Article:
Although majority of the residents were willing to save natural teeth and dental tissues through regenerative procedures and gave it preference over implants as a treatment option for their patients, almost all showed a desire to equip themselves with some training to carry out regenerative procedures, indicating an underlying lack of knowledge to practice these procedures. Another concern that surfaced through this questionnaire survey was that of the appropriate ethical regulation by the regional professional authorities. Importance of implementing stringent regulations have also been stated by Epelman et al. [12]. Before the regenerative procedures become centerpiece of dental treatment options, sound scientific data needs to be laid down by research. Amongst all the optimism surrounding regenerative therapy, only about the third of the respondents had used stem cell banking for themselves or relatives, although this may be due to unavailability to such options and, lack of knowledge and awareness in this part of the world. The only barrier that they felt for regenerative therapy to be accepted widely would be higher cost.

More than half of the postgraduate residents were been doing some type of regenerative therapies in their department clinics, mostly limited to use of membranes, scaffolds or bioactive materials. Almost half of the residents were in dilemma about results of regenerative procedures. Almost two thirds of the residents felt that regenerative procedures are valuable especially in pulp tissue revascularization within root canal and healing of periradicular bone. One thirds of the participants voted the application of calcium hydroxide followed by MTA apical plug and backfilling with obturation material to be the optimum treatment for necrotic immature teeth. This reflects the fact that the postgraduate resident trainees are not trained efficiently in performing advanced regenerative endodontic techniques. Thus, there is a requirement for continuing education and training programs related to all treatments that address various regenerative treatment procedures as and when they are deemed as a clinically feasible treatment option.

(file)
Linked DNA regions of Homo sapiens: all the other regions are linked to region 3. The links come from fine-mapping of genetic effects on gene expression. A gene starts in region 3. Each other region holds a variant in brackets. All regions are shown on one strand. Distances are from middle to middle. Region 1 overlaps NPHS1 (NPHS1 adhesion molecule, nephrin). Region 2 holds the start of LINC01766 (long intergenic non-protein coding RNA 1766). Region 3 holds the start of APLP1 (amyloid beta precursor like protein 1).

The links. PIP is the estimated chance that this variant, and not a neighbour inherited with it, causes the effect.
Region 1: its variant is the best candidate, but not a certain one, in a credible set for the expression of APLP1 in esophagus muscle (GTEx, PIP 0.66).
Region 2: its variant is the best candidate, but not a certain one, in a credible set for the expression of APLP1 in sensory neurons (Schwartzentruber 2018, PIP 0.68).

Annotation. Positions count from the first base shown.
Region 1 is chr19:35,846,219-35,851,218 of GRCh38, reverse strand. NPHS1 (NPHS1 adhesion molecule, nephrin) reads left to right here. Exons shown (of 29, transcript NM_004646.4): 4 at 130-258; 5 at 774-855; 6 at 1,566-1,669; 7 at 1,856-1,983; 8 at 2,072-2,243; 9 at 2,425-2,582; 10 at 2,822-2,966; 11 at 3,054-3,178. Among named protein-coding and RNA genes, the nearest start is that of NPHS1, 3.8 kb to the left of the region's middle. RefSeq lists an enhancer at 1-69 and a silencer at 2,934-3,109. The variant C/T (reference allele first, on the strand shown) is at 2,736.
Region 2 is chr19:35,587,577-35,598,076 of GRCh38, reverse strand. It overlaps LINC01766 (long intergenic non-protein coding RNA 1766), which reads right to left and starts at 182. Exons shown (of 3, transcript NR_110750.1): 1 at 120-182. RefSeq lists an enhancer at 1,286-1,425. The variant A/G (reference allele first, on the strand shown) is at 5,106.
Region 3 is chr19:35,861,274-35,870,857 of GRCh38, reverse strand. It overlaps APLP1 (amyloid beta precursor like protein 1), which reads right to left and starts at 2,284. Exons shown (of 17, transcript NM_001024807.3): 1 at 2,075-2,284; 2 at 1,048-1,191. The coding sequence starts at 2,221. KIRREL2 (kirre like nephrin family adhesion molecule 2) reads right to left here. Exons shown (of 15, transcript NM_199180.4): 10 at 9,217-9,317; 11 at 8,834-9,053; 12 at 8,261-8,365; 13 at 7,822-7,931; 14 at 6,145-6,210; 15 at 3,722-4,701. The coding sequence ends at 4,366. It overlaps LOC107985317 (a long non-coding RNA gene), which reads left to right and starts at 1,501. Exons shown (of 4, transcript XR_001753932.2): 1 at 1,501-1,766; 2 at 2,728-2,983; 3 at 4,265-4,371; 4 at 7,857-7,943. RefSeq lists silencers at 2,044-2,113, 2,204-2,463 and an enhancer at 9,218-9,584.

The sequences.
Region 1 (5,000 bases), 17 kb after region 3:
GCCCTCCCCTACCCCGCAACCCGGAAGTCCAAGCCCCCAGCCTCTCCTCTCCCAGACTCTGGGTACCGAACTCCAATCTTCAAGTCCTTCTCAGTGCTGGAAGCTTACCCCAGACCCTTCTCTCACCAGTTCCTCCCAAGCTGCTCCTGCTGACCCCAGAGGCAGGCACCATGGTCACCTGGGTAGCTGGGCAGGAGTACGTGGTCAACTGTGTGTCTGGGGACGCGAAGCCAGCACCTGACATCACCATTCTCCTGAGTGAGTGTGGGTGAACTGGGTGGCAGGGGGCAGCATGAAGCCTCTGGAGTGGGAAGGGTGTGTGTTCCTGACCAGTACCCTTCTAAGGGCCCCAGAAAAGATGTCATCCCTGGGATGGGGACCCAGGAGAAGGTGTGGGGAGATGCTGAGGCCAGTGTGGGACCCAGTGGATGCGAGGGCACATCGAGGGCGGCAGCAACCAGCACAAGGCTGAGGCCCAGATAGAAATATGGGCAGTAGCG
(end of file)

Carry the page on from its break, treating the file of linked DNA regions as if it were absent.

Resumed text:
Safety norms have to be in place to protect research participants receiving stem cell transplants, and patients at large from receiving unproven stem cell therapies. Guidelines related to stem cell research in India have been laid down by Indian Council of Medical Research that were revised in March 2012 [17]. These apply to all including independent researchers, institutions, corporate research departments, and monitoring ethical committees, researching on human stem cells and/or their derivatives. However, as the research progresses and facts unfold unto us, more extensive and detailed guidelines need to be formed and implemented, especially in fields like medicine and dentistry that deals with practical applications of the research.

Conclusion

The postgraduate respondents, although showed through their answers general optimism, at the same time they also expressed unanimously the need for more research and practical training for them. Participants also felt an imminent necessity for ethical regulation of regenerative procedures carried out in clinical practice. To understand the true awareness on this topic on a global scale, more survey research like this needs to be carried out amongst clinicians, academicians and residents in other locations. Present data along with future survey research will guide the clinicians and researchers alike.